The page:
AutoCanada Inc. can take full control of General Motors stores now that the automaker has lifted its ban on public ownership.
AutoCanada has also reached an agreement with CanadaOne Auto Group, a private company controlled by the AutoCanada’s former CEO and founder, Patrick Priestner, that will see AutoCanada assume control of five of the nine GM Canada dealerships where it held a majority equity stake with no voting rights. That will give AutoCanada direct ownership and control of the five GM Canada dealerships.
At the same time, CanadaOne Auto Group will buy AutoCanada's interest in the four other dealerships at a one-time net cost of about C$23 million ($18 million).
GM Canada had previously prohibited publicly traded companies to own its stores outright. But, it had allowed AutoCanada to hold majority equity stakes -- without voting rights -- in the nine stores Priestner owned. Priestner retired from AutoCanada in May 2017. That eventually set the wheels of this deal in motion.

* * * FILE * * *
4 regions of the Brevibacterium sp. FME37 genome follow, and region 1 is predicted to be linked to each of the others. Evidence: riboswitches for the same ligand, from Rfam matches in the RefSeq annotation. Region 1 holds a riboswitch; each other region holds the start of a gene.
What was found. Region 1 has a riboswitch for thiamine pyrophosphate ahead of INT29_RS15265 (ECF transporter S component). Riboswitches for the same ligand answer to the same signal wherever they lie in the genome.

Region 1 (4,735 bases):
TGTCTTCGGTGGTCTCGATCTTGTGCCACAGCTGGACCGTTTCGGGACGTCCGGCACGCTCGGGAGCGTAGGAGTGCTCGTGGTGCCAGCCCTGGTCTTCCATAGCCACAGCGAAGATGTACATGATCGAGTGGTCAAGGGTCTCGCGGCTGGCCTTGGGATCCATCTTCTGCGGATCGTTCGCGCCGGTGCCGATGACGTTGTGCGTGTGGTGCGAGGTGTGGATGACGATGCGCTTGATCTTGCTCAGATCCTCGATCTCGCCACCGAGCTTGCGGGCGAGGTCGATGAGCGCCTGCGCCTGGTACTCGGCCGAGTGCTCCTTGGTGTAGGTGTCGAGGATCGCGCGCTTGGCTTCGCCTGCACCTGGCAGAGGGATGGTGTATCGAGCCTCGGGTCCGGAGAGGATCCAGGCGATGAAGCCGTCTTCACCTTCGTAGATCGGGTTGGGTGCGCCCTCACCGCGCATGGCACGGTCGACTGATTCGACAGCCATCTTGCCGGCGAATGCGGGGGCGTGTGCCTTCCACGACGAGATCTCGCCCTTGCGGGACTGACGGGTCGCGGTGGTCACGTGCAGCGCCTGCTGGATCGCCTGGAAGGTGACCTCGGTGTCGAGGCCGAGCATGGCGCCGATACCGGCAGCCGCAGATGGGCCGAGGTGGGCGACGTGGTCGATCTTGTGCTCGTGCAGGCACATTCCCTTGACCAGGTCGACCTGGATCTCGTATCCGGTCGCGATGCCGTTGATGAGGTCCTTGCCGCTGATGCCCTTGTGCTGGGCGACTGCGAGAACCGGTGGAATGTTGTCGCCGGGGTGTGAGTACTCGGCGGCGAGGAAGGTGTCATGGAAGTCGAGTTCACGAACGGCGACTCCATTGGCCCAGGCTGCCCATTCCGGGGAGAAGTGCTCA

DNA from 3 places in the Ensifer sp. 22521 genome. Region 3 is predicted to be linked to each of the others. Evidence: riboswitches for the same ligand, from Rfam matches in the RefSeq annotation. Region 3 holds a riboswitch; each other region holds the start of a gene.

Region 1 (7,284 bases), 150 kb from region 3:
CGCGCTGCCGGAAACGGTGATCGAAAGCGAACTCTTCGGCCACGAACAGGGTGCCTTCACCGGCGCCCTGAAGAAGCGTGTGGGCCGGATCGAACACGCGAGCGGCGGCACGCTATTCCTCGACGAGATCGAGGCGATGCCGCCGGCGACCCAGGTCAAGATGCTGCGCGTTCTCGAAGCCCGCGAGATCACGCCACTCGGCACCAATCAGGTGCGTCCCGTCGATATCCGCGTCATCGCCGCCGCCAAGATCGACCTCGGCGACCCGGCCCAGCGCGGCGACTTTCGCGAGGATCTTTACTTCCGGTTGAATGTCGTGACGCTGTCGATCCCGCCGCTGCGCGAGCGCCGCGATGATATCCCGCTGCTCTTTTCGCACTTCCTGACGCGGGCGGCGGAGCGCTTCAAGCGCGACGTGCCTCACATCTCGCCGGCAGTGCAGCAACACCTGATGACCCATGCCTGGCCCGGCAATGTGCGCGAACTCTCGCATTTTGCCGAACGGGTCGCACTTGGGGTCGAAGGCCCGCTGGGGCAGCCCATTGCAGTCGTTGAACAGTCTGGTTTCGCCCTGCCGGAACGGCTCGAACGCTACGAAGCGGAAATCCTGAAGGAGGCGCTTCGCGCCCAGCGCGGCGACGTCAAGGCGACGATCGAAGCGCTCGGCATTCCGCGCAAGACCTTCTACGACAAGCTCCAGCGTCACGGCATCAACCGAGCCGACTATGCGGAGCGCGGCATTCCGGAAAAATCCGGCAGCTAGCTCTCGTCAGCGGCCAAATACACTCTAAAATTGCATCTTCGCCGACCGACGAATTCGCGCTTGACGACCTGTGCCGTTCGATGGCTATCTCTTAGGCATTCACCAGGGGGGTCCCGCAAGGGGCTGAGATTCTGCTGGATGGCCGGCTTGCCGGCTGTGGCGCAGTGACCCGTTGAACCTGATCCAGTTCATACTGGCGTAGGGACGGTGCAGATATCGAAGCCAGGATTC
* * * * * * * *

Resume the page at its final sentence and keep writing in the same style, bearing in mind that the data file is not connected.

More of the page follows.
AutoCanada will now own stores Priestner previously owned in Duncan, B.C., Winnipeg, Saskatoon, Prince Alberta, Sask. and North Battleford, Sask. Priestner will own one store in Edmonton, two in neighboring Sherwood Park, Alta., and one dealership in Kelowna, B.C.
Under the terms of the deal between AutoCanada and GM Canada, each general manager in an AutoCanada-owned GM store will be required to own a minority equity position in their dealership.
When asked, GM Canada didn’t say if it was willing to allow AutoCanada to buy more dealerships in the future.
“For now, AutoCanada will focus its efforts on the five dealerships being purchased from CanadaOne Auto Group. At some point in the future AutoCanada may consider requesting GM Canada’s approval to purchase additional dealerships,” spokeswoman Jennifer Wright said in an email to Automotive News Canada. “We look forward to continuing our relationship with AutoCanada and our dealer partners to continue to service the needs of our customers.”